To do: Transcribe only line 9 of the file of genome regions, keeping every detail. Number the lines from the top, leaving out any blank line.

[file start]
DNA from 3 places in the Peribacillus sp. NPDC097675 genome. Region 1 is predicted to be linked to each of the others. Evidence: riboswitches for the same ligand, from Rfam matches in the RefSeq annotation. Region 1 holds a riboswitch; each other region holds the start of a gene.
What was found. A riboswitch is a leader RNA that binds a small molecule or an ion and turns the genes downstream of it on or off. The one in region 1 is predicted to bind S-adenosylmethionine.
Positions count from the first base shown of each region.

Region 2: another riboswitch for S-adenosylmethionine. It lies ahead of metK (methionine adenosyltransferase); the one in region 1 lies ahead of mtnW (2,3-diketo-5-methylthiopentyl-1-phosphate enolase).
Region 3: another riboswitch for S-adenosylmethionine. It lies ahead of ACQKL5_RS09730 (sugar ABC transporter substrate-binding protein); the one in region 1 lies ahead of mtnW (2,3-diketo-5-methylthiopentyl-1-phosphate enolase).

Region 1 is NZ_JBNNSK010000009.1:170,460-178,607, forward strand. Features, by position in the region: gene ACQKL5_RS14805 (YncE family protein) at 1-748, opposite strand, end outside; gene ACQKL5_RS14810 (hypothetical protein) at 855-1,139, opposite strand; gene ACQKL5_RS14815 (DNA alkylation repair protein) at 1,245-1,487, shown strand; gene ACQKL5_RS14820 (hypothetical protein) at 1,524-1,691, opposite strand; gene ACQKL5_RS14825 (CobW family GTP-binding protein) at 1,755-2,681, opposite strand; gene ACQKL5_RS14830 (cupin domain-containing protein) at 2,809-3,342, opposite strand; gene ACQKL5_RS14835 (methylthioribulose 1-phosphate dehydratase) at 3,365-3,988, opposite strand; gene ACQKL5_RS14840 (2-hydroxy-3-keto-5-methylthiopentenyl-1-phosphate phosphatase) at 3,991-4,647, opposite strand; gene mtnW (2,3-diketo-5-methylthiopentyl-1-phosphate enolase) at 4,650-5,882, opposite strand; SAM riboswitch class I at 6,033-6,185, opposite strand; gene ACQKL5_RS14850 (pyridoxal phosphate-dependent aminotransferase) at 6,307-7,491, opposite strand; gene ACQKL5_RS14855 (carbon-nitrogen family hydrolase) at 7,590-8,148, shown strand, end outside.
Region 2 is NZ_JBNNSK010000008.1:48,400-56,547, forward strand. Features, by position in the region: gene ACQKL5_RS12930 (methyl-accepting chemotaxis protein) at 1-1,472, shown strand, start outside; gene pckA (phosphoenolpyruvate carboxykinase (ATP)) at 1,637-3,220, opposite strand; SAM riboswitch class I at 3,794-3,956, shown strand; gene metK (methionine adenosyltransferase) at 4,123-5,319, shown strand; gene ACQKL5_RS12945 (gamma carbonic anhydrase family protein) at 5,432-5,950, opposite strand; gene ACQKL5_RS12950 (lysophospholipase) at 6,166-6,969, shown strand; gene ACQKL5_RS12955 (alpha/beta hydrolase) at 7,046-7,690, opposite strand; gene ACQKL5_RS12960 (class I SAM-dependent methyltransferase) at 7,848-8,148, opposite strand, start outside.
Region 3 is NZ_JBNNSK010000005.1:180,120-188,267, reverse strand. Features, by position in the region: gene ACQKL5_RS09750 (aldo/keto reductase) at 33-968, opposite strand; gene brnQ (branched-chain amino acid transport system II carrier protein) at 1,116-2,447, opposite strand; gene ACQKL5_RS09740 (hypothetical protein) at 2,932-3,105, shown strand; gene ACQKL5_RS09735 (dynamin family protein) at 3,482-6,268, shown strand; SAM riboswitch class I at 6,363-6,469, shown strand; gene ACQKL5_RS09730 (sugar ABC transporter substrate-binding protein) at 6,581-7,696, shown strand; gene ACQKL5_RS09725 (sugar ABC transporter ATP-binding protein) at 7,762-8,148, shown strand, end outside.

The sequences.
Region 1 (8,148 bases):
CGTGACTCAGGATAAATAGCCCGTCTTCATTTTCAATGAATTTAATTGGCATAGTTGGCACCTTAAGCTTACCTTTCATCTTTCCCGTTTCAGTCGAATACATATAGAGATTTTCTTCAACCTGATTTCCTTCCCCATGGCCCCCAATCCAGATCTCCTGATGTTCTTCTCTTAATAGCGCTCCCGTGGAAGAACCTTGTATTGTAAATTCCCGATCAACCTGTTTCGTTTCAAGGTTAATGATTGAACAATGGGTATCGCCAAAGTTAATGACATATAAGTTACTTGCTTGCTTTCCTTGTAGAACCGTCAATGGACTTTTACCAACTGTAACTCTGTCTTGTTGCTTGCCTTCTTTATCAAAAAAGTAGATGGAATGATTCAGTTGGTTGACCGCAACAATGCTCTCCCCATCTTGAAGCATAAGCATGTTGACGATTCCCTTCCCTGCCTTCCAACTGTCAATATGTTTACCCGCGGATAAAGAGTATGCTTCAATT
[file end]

The sequences.